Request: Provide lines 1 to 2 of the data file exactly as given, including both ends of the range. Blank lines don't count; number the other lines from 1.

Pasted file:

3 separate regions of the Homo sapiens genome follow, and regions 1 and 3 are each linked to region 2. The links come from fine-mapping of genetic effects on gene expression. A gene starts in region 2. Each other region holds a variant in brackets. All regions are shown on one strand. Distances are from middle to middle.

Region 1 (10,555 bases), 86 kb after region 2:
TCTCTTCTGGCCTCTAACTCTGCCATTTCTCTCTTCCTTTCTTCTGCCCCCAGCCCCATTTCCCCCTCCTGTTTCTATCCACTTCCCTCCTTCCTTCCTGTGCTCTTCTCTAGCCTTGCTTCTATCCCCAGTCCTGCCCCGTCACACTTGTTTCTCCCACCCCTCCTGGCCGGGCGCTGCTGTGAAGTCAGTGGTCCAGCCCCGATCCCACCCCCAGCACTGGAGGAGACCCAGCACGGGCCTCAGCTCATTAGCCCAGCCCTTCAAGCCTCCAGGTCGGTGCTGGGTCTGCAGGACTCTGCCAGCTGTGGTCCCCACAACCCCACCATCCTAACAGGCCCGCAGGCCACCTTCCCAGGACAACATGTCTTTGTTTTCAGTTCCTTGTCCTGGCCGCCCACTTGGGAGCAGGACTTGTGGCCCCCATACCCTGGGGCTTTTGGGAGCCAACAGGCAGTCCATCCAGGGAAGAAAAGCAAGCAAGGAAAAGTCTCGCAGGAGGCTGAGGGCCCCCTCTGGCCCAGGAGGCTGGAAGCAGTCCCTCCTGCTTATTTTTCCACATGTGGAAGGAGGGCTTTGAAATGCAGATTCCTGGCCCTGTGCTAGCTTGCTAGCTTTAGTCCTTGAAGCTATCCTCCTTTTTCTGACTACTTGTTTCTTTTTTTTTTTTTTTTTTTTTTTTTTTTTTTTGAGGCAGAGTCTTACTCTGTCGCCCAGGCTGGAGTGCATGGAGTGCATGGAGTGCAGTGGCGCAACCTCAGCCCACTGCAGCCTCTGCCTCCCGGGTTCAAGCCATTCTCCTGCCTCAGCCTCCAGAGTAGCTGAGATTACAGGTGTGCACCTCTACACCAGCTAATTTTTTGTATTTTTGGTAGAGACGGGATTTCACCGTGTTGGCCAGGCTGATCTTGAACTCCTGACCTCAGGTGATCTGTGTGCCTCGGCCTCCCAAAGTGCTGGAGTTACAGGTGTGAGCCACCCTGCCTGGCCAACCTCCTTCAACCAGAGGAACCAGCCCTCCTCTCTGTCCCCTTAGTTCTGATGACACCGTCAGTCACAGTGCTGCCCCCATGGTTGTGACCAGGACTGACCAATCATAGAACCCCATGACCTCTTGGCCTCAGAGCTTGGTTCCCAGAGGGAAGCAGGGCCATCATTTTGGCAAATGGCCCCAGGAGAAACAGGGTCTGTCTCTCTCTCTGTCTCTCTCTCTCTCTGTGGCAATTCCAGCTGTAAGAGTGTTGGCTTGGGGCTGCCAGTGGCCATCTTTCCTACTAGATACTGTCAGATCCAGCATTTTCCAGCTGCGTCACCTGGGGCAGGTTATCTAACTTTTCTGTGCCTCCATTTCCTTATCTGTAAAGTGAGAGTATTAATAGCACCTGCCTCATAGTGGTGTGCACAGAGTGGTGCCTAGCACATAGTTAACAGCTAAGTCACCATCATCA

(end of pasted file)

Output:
3 separate regions of the Homo sapiens genome follow, and regions 1 and 3 are each linked to region 2. The links come from fine-mapping of genetic effects on gene expression. A gene starts in region 2. Each other region holds a variant in brackets. All regions are shown on one strand. Distances are from middle to middle.

Region 1 (10,555 bases), 86 kb after region 2: